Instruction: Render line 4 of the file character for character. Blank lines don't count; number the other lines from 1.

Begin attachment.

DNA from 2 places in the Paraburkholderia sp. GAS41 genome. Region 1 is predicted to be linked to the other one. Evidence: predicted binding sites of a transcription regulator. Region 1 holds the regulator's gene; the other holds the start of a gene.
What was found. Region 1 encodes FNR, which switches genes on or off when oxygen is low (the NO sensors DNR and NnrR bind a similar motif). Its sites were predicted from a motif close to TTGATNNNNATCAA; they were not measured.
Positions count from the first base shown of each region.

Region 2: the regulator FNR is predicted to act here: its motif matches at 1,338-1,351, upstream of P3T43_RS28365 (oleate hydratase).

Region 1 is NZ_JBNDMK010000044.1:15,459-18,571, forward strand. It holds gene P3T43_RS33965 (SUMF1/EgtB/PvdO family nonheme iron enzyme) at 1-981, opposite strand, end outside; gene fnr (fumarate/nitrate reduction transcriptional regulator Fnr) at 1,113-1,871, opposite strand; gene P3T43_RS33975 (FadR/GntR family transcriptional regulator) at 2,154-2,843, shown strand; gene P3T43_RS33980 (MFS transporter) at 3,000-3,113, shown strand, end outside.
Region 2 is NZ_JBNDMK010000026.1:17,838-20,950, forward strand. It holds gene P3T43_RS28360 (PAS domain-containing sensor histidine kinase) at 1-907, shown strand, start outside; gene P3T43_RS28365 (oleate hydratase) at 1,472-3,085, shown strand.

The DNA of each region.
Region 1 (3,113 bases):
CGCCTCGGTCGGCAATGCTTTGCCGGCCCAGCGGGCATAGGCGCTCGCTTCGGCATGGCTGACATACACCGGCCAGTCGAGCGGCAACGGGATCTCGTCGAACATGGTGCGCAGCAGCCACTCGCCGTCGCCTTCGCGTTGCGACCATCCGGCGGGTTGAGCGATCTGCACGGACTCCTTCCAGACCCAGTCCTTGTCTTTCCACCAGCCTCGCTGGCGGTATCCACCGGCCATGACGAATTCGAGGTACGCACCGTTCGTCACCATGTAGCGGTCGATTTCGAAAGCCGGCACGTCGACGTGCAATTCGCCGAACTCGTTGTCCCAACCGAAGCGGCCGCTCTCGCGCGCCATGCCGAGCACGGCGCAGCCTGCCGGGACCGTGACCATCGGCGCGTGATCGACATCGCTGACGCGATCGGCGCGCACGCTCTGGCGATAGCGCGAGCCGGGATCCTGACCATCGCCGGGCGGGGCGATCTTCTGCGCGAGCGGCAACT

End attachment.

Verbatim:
Region 2: the regulator FNR is predicted to act here: its motif matches at 1,338-1,351, upstream of P3T43_RS28365 (oleate hydratase).